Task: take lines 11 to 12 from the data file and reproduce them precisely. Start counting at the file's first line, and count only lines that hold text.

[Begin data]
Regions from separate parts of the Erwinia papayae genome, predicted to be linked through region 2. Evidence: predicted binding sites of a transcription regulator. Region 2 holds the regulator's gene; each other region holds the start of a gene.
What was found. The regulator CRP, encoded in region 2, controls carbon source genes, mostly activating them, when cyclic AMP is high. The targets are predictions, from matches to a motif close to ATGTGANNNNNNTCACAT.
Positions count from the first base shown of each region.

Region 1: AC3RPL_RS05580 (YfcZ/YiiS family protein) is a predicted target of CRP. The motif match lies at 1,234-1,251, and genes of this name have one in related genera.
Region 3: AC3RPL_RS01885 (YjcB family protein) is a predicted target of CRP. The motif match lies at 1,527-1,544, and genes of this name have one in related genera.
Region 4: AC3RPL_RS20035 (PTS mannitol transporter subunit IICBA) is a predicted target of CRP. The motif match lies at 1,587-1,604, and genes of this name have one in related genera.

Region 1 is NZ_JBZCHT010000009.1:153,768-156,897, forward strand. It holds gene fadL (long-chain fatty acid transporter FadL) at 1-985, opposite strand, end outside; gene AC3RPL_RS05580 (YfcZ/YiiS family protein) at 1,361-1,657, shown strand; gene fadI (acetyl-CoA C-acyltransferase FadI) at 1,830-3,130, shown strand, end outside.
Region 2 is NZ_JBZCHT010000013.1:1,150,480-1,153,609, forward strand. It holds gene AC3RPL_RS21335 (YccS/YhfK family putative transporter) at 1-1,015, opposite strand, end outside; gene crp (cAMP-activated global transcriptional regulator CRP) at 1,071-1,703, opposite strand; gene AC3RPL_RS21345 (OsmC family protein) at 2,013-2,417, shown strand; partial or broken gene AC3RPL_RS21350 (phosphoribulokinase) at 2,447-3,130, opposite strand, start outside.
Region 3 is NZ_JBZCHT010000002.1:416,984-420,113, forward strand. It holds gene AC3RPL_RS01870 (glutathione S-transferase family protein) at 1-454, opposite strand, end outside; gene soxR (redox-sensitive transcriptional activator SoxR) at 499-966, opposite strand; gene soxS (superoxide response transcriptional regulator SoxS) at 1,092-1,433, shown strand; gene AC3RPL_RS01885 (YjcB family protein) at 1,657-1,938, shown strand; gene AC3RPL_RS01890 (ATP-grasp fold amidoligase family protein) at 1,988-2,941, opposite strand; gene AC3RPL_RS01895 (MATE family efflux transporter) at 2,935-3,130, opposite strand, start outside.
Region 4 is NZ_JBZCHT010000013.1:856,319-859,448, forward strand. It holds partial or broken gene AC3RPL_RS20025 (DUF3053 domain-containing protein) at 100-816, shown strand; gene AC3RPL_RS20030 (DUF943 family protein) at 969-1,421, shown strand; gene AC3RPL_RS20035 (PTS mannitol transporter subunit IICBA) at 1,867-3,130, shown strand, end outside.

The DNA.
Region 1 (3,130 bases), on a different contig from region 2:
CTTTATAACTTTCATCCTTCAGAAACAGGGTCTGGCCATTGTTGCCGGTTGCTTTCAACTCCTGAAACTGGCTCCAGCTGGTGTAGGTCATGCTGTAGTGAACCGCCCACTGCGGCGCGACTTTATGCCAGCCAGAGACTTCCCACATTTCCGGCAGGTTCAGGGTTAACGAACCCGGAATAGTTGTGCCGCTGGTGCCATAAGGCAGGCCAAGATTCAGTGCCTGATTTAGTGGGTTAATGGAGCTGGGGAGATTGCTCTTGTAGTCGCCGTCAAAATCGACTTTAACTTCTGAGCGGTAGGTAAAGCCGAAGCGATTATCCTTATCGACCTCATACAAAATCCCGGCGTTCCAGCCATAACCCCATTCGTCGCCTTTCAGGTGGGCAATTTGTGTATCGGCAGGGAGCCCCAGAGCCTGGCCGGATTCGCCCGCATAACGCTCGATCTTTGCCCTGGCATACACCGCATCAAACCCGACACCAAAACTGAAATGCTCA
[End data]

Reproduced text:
The DNA.
Region 1 (3,130 bases), on a different contig from region 2: